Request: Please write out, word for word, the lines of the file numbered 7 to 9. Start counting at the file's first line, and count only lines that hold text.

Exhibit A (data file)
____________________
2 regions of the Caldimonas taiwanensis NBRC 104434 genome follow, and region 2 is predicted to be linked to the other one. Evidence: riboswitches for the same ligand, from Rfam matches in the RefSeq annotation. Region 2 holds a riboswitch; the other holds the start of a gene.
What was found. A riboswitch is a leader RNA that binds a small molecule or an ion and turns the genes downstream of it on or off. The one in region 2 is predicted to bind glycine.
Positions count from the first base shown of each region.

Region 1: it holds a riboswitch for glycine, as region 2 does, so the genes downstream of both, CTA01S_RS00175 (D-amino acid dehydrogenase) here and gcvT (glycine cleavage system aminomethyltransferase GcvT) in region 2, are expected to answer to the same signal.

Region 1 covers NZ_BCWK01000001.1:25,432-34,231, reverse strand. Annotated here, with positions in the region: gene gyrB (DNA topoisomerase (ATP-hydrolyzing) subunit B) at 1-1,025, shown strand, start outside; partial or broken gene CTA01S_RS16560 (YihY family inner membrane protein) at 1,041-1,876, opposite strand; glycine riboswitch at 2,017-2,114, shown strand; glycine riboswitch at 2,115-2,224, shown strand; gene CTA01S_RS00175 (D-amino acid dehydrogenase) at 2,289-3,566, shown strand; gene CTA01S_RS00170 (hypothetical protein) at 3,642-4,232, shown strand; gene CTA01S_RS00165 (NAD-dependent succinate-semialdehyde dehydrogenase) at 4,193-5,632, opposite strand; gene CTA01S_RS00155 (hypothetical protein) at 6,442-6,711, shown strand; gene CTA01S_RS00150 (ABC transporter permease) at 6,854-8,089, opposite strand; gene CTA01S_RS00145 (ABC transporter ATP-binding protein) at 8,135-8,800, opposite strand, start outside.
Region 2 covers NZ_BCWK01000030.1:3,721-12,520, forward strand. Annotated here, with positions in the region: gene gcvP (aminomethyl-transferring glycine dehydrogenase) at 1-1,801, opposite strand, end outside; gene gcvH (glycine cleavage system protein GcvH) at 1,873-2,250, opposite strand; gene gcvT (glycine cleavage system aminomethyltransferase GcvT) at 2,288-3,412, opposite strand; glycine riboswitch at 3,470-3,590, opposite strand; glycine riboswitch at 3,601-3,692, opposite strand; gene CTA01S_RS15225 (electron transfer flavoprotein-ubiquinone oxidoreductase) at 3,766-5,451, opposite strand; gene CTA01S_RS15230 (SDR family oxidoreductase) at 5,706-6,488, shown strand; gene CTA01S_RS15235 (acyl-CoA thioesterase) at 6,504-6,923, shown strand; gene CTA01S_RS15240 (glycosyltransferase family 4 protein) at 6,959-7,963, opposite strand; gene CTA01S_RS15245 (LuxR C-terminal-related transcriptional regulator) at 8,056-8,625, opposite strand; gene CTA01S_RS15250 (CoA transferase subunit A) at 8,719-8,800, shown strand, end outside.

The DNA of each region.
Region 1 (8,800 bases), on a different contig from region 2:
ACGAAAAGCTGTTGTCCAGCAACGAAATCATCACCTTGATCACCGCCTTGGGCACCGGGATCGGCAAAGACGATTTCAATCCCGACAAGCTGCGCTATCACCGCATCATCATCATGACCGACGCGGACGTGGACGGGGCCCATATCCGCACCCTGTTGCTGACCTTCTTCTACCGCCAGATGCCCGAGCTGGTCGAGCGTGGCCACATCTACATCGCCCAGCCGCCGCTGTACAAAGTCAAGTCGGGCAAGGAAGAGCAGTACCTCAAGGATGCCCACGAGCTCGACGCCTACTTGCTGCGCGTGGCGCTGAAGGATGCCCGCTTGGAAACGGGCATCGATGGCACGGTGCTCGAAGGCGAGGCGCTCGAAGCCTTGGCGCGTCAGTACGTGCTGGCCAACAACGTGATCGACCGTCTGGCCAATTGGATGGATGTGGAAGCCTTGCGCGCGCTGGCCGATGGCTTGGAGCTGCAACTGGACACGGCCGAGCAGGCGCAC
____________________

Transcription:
The DNA of each region.
Region 1 (8,800 bases), on a different contig from region 2:
ACGAAAAGCTGTTGTCCAGCAACGAAATCATCACCTTGATCACCGCCTTGGGCACCGGGATCGGCAAAGACGATTTCAATCCCGACAAGCTGCGCTATCACCGCATCATCATCATGACCGACGCGGACGTGGACGGGGCCCATATCCGCACCCTGTTGCTGACCTTCTTCTACCGCCAGATGCCCGAGCTGGTCGAGCGTGGCCACATCTACATCGCCCAGCCGCCGCTGTACAAAGTCAAGTCGGGCAAGGAAGAGCAGTACCTCAAGGATGCCCACGAGCTCGACGCCTACTTGCTGCGCGTGGCGCTGAAGGATGCCCGCTTGGAAACGGGCATCGATGGCACGGTGCTCGAAGGCGAGGCGCTCGAAGCCTTGGCGCGTCAGTACGTGCTGGCCAACAACGTGATCGACCGTCTGGCCAATTGGATGGATGTGGAAGCCTTGCGCGCGCTGGCCGATGGCTTGGAGCTGCAACTGGACACGGCCGAGCAGGCGCAC